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. Last Updated: 07/27/2016

Deutsche Bank Says It Can Go It Alone




FRANKFURT, Germany -- Deutsche Bank AG sought to restore its credibility with investors Thursday by posting a steep profit rise and insisting it can survive on its own after the collapse of its tie-up with Dresdner Bank AG.


One day after Dresdner called off the merger, chief executive Rolf Breuer said the collapse of the merger would not force Deutsche to seek new merger partners.


"We are dealing from a position of strength and will continue on our path," Breuer told Deutsche's annual news conference. "We are not on the lookout for a new merger partner."


Deutsche announced a 50 percent rise in first-quarter pre-tax profit and said it expected improved earnings in the current year, albeit it not at the pace seen in the first quarter.


Breuer also pledged to continue building up its profitable investment banking operations after the unit's pre-tax profit rose to 2.225 billion euros ($2.14 billion) in 1999 from 520 million in 1998.


Dresdner on Thursday pulled the plug on the merger after the banks failed to resolve a dispute over the fate of its Dresdner Kleinwort Benson investment banking division, which Deutsche had wanted to sell.


The dramatic end of the merger followed weeks of management strife between the two banks that had alienated investors, staff and customers.


The collapse marks an embarrassment for the banks and is a setback for consolidation in Germany's overcrowded banking market. It also makes Dresdner Bank vulnerable to takeover, with Citigroup seen as one of a number of possible suitors.


Breuer, long one of Germany's most respected businessmen is expected to come under mounting pressure to step down ahead of his scheduled retirement in 2002.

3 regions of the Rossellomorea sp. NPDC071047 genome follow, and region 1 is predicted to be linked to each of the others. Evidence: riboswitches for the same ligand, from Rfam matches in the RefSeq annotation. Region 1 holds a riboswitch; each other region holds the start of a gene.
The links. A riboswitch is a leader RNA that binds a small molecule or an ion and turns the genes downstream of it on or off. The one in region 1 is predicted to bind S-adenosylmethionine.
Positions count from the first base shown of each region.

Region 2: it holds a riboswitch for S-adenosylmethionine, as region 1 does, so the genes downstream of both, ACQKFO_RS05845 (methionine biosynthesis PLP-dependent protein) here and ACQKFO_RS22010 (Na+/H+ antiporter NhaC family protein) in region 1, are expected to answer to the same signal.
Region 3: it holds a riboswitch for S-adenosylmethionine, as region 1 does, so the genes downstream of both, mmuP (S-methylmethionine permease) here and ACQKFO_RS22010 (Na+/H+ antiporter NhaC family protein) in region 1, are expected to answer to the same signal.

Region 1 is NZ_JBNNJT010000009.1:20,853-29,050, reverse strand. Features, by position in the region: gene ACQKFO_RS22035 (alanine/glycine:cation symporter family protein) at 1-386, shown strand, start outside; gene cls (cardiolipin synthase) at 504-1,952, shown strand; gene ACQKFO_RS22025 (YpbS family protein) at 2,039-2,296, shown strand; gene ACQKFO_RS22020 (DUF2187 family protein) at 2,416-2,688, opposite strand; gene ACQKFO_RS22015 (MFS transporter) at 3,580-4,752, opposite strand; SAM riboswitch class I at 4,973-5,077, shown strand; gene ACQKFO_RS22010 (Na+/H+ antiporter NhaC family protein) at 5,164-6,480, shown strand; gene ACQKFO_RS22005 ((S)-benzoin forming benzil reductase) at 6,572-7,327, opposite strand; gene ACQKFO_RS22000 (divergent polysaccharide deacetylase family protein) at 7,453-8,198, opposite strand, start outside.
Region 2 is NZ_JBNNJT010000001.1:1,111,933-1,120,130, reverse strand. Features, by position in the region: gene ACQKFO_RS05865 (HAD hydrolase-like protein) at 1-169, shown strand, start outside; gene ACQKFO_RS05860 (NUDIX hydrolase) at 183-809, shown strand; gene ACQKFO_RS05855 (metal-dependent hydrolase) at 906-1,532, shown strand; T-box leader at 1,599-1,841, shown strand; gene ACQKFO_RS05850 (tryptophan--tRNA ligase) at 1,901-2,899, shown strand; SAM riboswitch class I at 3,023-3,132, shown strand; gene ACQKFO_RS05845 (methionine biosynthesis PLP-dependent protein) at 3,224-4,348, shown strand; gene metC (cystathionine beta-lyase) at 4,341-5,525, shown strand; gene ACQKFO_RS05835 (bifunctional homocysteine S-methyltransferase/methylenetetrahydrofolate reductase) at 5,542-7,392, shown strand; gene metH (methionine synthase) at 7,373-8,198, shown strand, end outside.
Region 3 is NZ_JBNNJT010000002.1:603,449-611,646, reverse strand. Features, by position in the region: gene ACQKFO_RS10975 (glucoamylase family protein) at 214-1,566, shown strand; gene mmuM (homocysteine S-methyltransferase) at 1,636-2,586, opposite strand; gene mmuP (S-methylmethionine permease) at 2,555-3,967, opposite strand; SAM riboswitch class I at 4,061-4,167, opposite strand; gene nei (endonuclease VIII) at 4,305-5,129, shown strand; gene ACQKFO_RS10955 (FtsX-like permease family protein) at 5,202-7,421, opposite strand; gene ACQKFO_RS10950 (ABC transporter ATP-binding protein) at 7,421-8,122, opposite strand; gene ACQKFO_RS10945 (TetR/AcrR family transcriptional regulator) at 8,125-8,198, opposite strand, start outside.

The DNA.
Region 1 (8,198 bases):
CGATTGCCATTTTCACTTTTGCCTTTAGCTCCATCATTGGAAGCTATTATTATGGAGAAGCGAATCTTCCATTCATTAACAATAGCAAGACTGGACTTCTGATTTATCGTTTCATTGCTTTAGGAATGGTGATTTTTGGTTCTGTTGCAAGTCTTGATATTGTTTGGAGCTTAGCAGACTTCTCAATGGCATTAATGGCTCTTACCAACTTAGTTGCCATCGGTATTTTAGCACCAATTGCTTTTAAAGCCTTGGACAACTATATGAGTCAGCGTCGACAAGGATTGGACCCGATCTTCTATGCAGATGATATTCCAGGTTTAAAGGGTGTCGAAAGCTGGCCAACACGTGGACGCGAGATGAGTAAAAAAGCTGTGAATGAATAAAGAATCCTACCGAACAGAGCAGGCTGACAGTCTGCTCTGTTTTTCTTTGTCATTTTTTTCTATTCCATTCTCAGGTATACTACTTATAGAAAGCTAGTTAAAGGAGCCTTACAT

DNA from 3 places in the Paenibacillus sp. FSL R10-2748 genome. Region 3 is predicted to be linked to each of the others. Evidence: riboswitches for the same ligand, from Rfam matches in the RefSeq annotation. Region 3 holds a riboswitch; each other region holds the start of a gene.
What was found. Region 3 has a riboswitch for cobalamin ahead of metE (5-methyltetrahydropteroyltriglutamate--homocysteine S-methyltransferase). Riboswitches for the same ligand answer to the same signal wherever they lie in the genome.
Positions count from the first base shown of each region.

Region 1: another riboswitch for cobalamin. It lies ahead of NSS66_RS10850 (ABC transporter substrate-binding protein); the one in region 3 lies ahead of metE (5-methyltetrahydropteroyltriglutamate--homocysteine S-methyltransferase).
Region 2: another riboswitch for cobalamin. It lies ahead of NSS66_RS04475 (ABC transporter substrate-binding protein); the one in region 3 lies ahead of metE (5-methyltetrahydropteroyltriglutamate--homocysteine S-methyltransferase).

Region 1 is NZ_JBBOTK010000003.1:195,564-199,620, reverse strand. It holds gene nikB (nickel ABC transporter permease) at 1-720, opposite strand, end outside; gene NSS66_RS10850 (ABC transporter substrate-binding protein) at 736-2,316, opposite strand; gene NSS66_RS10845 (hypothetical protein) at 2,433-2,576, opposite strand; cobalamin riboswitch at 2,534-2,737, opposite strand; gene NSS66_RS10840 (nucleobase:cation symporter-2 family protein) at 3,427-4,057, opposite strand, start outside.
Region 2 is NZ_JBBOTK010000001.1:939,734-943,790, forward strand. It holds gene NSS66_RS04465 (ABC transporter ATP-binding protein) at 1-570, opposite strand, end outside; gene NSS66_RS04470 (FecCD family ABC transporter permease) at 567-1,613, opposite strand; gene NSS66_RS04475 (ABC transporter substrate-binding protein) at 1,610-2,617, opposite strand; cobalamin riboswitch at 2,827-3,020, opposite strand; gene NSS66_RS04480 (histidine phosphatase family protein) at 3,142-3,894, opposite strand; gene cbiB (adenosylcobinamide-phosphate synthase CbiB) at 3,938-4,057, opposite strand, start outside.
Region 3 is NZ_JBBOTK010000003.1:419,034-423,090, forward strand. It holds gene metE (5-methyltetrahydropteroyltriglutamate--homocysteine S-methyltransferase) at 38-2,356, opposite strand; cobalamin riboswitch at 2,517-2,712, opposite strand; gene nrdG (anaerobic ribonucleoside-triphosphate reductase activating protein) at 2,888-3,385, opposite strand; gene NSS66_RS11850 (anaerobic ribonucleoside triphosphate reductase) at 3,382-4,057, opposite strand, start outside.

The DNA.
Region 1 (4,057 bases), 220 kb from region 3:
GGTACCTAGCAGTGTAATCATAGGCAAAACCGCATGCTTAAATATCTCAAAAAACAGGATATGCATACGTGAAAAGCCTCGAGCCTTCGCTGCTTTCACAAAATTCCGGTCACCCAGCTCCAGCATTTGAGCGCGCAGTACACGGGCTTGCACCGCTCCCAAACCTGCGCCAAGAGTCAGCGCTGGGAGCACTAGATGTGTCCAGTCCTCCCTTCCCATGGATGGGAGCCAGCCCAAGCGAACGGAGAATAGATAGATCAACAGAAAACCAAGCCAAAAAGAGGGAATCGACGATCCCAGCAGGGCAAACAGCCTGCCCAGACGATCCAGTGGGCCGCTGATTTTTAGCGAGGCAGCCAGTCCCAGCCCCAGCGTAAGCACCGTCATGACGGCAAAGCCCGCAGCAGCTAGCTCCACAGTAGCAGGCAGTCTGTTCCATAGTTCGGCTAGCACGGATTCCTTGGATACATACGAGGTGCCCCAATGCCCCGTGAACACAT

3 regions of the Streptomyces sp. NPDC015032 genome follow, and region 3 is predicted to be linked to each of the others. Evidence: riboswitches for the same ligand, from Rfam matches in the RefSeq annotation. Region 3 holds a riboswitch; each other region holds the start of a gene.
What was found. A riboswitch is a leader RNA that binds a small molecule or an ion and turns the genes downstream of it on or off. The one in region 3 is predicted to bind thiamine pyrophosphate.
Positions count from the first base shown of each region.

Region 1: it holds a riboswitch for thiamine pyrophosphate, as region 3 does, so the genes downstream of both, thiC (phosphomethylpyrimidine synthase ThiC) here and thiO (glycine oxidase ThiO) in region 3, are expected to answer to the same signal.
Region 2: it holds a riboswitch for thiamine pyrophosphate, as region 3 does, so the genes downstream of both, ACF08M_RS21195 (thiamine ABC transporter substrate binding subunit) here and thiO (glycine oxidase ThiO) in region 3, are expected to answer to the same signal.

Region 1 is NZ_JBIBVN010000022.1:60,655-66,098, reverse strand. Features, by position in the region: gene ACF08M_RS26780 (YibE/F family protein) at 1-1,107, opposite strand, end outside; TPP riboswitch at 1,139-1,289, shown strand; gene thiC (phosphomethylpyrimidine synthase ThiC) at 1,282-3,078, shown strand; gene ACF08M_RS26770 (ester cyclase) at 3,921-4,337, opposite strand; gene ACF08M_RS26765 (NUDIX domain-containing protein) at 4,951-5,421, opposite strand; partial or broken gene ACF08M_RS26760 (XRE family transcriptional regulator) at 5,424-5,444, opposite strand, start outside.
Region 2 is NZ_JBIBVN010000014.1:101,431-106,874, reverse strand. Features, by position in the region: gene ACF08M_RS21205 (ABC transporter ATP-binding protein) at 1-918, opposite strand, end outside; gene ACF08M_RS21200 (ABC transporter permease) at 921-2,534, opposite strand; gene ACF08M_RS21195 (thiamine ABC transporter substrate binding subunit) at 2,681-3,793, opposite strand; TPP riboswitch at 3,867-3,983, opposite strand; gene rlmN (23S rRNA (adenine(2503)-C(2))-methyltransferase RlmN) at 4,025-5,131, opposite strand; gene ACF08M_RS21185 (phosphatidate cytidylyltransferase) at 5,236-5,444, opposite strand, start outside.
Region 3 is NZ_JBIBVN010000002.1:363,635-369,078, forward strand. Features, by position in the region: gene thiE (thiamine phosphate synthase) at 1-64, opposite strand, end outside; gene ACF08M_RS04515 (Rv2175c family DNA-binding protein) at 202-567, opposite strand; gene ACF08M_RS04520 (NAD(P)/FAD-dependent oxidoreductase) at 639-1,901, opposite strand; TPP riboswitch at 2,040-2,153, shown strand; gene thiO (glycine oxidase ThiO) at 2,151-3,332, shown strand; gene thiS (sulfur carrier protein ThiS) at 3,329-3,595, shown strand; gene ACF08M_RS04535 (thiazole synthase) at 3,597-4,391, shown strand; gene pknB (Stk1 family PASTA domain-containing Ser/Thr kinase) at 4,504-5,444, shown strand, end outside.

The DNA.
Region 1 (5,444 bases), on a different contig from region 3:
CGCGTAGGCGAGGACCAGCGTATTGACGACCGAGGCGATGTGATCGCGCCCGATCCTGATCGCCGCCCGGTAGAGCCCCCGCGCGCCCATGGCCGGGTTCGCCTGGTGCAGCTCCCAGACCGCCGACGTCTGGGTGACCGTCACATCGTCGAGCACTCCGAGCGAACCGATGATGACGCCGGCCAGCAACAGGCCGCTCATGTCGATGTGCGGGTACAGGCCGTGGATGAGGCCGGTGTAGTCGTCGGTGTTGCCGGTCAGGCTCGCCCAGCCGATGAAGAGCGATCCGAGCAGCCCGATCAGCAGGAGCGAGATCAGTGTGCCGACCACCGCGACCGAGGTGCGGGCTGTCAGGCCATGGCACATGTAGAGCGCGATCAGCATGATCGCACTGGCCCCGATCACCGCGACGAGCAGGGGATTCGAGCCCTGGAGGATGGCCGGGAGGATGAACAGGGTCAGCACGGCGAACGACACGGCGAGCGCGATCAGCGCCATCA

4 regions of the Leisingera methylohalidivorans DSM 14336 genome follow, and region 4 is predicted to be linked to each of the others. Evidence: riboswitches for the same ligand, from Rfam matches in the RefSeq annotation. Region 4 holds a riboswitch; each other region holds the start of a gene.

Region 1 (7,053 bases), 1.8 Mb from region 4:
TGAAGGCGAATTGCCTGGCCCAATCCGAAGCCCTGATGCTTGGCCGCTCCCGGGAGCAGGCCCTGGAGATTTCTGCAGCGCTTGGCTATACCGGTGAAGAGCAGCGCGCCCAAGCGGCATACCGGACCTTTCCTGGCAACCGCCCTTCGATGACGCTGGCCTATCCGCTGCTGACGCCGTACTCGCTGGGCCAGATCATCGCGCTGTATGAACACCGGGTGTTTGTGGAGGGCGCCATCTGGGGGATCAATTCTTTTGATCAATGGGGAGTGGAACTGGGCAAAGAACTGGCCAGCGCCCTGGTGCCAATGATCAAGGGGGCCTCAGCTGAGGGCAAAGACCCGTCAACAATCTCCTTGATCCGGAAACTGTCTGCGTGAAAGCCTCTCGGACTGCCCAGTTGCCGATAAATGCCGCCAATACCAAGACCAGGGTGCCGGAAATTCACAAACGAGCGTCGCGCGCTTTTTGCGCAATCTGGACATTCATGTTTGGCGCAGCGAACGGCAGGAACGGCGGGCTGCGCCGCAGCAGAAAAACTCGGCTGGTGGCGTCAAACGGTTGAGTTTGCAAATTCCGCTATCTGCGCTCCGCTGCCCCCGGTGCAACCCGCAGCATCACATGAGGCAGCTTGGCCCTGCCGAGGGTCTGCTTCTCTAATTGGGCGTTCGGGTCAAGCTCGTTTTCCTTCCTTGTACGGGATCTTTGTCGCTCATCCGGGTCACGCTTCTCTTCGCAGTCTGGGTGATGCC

As analysts and newspaper commentators slammed the merger as a huge embarrassment, Breuer put a brave face on the matter, insisting that the last four weeks had "freed up a lot of energy" in which Deutsche was able to scrutinize its business and find its strengths.


"A little bit of good has come out of all this," Breuer said. "We have a better of knowledge of what we have and what we could do better."


In the end, after Dresdner opposed the sale of Kleinwort Benson, it made more sense to abandon the merger altogether, Breuer said, adding that he did not expect Deutsche's image to suffer in the long term.


Dresdner Bank on Wednesday angrily accused Deutsche of reneging on an agreement to keep the Kleinwort Benson unit.


Breuer said Deutsche's strong first-quarter 2000 earnings meant that Deutsche was under no pressure to come up with a new strategy following the merger failure.


Breuer pointed to the bank's huge war chest, saying Deutsche would return to the pillars of its pre-merger strategy, targeting growth in electronic commerce, asset management, corporate finance and private banking.


Breuer said Deutsche had 19 billion euros in reserves. "This offers enormous possibilities to sell and reinvest in growth areas," he said.